Jordi Cabana

Assistant Professor

Website:  Cabana Research Group

Education and Professional Experience:

B.Sc. in Chemistry, Universitat Autònoma de Barcelona (Spain), 2000; Ph.D. in Materials Science, Universitat Autònoma de Barcelona (Spain), 2004; Postdoctoral Associate, Institut de Ciència de Materials de Barcelona (Spain), 2004-2005; Postdoctoral Fellow, Stony Brook University (USA), 2005-2008; Research Scientist, Lawrence Berkeley National Laboratory, 2008-2013; Assistant Professor, University of Illinois at Chicago, 2013-today.

Research Interests:
Our group is generally interested in the physical and inorganic chemistry of materials, with emphasis on redox and transport properties.  We aim to provide chemistry solutions to technological problems in energy applications, with current focus on electrochemical energy storage, which is critical in the development of a green economy based on renewable sources.  Our group combines approaches from classical solid state chemistry with nanoscience, with the goal of contributing to a unified field, where, for instance, synthesis of complex new compounds can rapidly be transitioned to their nano/mesoscale tailoring.

Our interests in inorganic chemistry lie in significantly improving our ability to synthesize compositionally and morphologically complex, stable, functional materials.  One of our current thrusts involves increasing the applicability of colloidal synthesis of nanocrystals to high levels of chemical complexity.  The second thrust focuses on the solid state chemistry of mixed anion compounds.  It involves extending existing knowledge into new chemical spaces, with the general principle of synergistically tailoring chemical bonding and physical properties.  The presence of secondary anions can introduce crystal structural disorder that favors ion diffusion, as well as stabilize transition metals in high formal oxidation states.  These thrusts will allow us to explore the boundaries of ionic conduction, redox and intercalation chemistry of solids, as well as the limits of electrochemical energy storage.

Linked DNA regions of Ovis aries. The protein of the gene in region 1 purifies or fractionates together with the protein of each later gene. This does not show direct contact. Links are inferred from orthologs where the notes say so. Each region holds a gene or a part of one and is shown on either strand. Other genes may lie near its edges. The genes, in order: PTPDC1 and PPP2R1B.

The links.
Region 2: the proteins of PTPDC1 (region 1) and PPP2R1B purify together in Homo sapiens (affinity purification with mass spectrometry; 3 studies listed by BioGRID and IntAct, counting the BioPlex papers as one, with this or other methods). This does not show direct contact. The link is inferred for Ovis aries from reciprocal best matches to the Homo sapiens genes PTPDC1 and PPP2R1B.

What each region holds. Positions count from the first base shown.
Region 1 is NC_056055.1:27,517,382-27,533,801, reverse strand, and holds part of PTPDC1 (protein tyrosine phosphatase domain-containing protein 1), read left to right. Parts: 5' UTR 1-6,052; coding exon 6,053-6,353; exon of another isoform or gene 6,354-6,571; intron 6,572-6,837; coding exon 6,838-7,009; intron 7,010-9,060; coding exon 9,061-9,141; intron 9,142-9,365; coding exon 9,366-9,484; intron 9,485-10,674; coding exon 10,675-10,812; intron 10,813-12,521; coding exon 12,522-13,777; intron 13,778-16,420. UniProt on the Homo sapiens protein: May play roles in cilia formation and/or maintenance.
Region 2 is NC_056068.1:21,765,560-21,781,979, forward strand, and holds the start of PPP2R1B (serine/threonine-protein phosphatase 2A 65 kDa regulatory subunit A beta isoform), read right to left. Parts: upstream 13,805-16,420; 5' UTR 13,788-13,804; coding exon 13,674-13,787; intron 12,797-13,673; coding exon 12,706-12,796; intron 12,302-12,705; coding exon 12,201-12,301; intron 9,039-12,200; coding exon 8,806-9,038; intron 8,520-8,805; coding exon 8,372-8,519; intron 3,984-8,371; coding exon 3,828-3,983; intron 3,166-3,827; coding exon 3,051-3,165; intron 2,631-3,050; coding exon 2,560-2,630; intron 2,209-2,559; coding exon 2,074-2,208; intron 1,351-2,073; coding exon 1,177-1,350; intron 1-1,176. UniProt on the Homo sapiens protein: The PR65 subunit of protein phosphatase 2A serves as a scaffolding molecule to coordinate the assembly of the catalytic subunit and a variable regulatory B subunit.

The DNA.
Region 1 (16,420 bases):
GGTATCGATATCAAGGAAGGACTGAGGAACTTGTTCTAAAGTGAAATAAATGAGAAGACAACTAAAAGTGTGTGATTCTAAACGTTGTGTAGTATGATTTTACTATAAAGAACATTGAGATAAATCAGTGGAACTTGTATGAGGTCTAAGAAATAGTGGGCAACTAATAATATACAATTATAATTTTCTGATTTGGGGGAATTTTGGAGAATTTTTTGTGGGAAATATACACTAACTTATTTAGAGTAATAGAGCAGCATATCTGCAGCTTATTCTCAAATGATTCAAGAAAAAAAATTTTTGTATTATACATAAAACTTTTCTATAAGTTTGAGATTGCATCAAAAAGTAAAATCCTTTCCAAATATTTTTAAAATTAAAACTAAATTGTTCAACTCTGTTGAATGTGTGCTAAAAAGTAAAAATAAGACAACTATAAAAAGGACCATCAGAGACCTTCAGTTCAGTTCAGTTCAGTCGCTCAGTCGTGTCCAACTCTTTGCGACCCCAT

Our interests in physical chemistry center on defining the chemical pathways of redox phase transformations in solids.  We are interested in phenomena that occur at multiple length scales, from atomic to macroscopic, or, in other words, from single crystals to particle assemblies.  For this purpose, we strongly rely on X-ray-based tools, particularly those accessible at synchrotron facilities such as the Advanced Photon Source, at Argonne National Laboratory.  We have demonstrated a variety of methodologies of chemical imaging at several spatial resolutions, both in 2D and 3D (see figure below), and currently push to break the technical boundaries to be able to image increasingly small single crystals during the transformation.




Depiction of the concept of full field transmission X-ray microscopy coupled with X-ray absorption spectroscopy at the near edge structure (FFTXM-XANES). (a) A monochromatic X-ray beam is focused onto the sample and the image is projected onto the detector by means of a micro-zone plate lens. (b) (1) One image is acquired in absorption contrast at each energy. (2) XANES are constructed from each pixel. (3) XANES from each pixel is fit to create a chemical phase map. (4) One phase map is generated at each angle in a tomographic scan. (5) The set of phase maps is used for tomographic reconstruction to retrieve three-dimensional chemical speciation.

[Reproduced with permission of the International Union of Crystallography, from F. Meirer, J. Cabana et al. J. Synch. Rad. 2011, 18, 773-781]

 

SELECTED PUBLICATIONS:

  1. 1.C. Kim, R. Buonsanti, R. Yaylian, D. J. Milliron and J. Cabana.  Carbon-free TiO2 battery electrodes enabled by morphological control at the nanoscale, Adv. Energy Mater. 2013, 3, 1286–129.
  2. L. Xu, C. Kim, A. K. Shukla, A. Dong, T. M. Mattox, D. J. Milliron and J. Cabana.  Monodisperse Sn nanocrystals as a platform for the study of mechanical damage during electrochemical reactions with Li, Nano Lett. 2013, 13, 1800–1805.
  3. C. Kim, N. S. Norberg, C. T. Alexander, R. Kostecki and J. Cabana.  Mechanism of phase propagation during lithiation in carbon-free Li4Ti5O12 battery electrodes, Adv. Funct. Mater. 2013, 23, 1214-1222.
  4. U. Boesenberg, F. Meirer, Y. Liu, A. K. Shukla, R. Dell’Anna, T. Tyliszczak, G. Chen, J. C. Andrews, T. J. Richardson, R. Kostecki and J. Cabana.  Mesoscale phase distribution in single particles of LiFePO4 following lithium deintercalation, Chem. Mater. 2013, 25, 1664–1672.
  5. J. Cabana, C. M. Ionica-Bousquet, C. P. Grey and M. R. Palacín.  High rate performance of lithium manganese nitride and oxynitride as negative electrodes in lithium batteries, Electrochem. Commun. 2010, 12, 315-318.


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Contact Information

Office: 4146 SES, MC 111
Phone: 312-355-4309
Fax: 312-996-0431
Email: jcabana@uic.edu